Do the corporate hospitals really fleece the patients?

Decades ago, healthcare was only provided by Government and trust hospitals with the aim of charity. It was with the establishment of corporate like Apollo that healthcare started paying attention to profit margins. Corporate hospitals are built with large capital investments, which mean higher cost of treatments. While there is some truth in the allegations of arbitrary overbilling, the hospitals’ version of high capital cost is also true. Surprisingly, these hospitals are battling poor financial health. Four of India’s large publicly traded hospital chains — Apollo , Narayan Health, Fortis and Max India— have cumulatively lost `6,300 crores in the last two years. Recent reports suggest transfer of ownership of Fortis, Max, Medanta and others to foreign hands. Will this augur well for affordability to native patients?

As the costs are rising and hospital chains are losing their grasp over pricing, with healthcare costs being capped due to political reasons. There is a need to fix fair prices of medical services. Comparison with government hospitals is problematic as several cost components are subsidized in public sector, such as land or buildings. Thus, without addressing the issue of pricing, the AB scheme—announced in the union budget in February 2019 with a promise to provide Rs 5 lakh a year to each of 100 million targeted families for secondary and tertiary care hospitalization—seems premature and will become unsustainable over the years. Private hospitals are looking for profits and not charity!  If one can set targets for profit in your IT firm or Law firm, why should it be any different for medical industry?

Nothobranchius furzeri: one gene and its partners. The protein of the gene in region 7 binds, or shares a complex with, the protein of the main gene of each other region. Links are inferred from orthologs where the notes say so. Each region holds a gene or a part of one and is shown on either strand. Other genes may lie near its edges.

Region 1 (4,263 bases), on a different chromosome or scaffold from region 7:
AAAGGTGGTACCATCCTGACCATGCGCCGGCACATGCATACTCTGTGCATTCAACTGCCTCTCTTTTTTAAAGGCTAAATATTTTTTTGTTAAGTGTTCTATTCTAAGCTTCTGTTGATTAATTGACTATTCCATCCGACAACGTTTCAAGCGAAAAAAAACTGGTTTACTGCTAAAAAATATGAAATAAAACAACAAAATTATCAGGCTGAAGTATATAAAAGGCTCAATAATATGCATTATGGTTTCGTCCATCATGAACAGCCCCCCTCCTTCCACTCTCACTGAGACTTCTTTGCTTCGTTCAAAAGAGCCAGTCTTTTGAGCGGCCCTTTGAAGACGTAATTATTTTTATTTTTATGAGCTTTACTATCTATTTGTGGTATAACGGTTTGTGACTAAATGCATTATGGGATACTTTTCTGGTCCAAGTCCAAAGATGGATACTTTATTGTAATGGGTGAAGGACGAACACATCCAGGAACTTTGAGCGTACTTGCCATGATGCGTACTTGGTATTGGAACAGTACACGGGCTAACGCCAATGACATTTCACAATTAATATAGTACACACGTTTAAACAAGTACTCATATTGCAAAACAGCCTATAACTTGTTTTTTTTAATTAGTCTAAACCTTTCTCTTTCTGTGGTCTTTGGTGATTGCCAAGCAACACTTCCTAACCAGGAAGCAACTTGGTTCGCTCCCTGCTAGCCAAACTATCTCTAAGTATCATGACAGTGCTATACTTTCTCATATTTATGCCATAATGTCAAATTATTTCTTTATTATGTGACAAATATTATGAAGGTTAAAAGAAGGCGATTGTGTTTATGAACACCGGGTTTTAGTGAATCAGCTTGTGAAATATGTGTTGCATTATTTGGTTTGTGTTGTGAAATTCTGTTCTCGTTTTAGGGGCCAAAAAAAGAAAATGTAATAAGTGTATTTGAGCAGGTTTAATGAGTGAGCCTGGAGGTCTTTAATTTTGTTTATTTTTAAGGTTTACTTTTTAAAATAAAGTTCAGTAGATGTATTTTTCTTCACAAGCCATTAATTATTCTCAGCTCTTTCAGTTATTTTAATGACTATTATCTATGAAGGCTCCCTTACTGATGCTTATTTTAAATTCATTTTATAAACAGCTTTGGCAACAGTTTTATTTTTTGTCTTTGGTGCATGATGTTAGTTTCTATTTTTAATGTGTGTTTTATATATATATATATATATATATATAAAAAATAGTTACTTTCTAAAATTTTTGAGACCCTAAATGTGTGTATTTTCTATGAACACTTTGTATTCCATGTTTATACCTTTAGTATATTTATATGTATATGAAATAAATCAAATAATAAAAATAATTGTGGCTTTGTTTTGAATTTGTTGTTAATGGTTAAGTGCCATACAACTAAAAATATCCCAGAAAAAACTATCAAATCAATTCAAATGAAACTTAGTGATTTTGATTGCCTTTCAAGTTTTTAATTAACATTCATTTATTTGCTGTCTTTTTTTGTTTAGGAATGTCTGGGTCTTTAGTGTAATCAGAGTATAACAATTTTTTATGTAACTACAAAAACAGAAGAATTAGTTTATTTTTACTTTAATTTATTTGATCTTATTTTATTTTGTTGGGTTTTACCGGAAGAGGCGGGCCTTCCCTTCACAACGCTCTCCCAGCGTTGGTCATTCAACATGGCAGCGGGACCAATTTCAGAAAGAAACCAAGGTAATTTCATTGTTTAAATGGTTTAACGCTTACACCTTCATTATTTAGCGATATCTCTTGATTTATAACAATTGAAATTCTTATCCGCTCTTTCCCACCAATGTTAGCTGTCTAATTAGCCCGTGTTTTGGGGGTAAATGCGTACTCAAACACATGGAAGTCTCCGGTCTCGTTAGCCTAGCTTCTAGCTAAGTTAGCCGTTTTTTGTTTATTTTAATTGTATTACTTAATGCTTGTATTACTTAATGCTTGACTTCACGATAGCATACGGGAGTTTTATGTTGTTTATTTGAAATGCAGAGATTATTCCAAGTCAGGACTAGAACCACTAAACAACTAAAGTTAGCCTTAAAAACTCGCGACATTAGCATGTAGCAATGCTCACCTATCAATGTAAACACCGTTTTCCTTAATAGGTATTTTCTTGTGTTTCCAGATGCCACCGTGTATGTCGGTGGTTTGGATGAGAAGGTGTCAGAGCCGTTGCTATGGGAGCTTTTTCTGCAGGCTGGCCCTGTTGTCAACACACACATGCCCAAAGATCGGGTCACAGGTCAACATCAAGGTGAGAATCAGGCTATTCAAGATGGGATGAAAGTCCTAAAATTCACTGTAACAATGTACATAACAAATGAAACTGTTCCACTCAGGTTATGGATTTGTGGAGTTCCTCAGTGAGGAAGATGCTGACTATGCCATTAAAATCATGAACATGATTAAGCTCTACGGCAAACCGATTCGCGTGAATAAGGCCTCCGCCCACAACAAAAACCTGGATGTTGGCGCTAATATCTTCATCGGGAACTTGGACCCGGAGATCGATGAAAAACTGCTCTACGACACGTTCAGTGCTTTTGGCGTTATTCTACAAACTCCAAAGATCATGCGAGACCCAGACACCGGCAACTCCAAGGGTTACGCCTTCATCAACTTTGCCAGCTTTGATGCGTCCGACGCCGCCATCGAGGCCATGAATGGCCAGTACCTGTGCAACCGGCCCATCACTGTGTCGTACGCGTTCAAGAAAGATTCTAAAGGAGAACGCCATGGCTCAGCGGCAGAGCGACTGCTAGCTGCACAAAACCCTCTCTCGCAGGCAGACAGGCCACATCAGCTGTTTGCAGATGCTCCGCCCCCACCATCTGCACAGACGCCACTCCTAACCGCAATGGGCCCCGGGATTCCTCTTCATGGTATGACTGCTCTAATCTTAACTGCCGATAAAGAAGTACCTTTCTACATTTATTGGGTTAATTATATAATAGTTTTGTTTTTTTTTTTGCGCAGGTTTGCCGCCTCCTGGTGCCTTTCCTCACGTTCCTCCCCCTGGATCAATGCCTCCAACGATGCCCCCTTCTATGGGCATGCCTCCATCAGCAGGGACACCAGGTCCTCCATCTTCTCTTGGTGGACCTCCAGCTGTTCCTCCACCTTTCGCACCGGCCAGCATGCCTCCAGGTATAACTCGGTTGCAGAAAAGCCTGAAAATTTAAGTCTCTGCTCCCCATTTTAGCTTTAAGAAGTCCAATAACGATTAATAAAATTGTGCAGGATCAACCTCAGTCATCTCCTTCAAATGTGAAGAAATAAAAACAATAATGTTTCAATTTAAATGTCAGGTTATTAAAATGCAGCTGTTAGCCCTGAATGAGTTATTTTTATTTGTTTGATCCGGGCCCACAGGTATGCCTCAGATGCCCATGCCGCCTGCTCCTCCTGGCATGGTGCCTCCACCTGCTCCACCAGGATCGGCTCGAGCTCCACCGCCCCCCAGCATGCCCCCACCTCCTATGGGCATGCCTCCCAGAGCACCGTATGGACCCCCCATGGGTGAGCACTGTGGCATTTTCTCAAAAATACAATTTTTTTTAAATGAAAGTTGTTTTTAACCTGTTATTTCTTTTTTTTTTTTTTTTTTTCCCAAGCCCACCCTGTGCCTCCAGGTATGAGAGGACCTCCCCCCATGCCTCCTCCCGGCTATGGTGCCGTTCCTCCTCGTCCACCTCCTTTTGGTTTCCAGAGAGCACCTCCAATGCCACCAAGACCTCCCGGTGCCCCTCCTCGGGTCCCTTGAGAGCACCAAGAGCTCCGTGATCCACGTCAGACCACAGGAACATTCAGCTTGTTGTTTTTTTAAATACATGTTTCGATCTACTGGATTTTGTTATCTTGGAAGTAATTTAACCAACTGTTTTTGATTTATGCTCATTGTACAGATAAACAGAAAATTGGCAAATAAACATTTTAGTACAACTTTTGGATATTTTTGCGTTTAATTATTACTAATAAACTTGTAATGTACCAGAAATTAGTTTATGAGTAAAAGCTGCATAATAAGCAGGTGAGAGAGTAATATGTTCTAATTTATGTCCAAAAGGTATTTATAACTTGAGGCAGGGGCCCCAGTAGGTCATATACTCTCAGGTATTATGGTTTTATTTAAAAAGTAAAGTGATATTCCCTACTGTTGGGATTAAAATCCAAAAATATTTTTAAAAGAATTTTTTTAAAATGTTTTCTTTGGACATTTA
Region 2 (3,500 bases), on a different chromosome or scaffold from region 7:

What can work?

The Governments have been pushing pharma companies, medical device makers and hospitals to cut prices through various policy interventions. One of the biggest was the cut in the price of stents and knee implants in 2017 by over 70%. However, over-regulation can lead to death of these elite institutions of patient-care, which were designed to cater to the rich segment of society! We hope government policies to make private patient care affordable continues, while making adequate arrangements for the common man in the public hospitals. Can a five star hotel with luxury price tag survive if millions of poor hungry barge into it? It is also necessary that preventive health gets due focus, so that hospitals are not burdened with overwhelming load of patients, suffering from diseases like diabetes, coronary disease, stroke, kidney failure in advanced stage. Aggressive and expensive care of patients may be reserved for ‘likely to survive’ patients and not for those who are in ‘end of life’ situations. Those ‘unlikely to survive’ be shifted to palliative healthcare. The realistic expectations will prevent torture of the dying and debt trap of the families of deceased.

 The Tribune 24th November 2019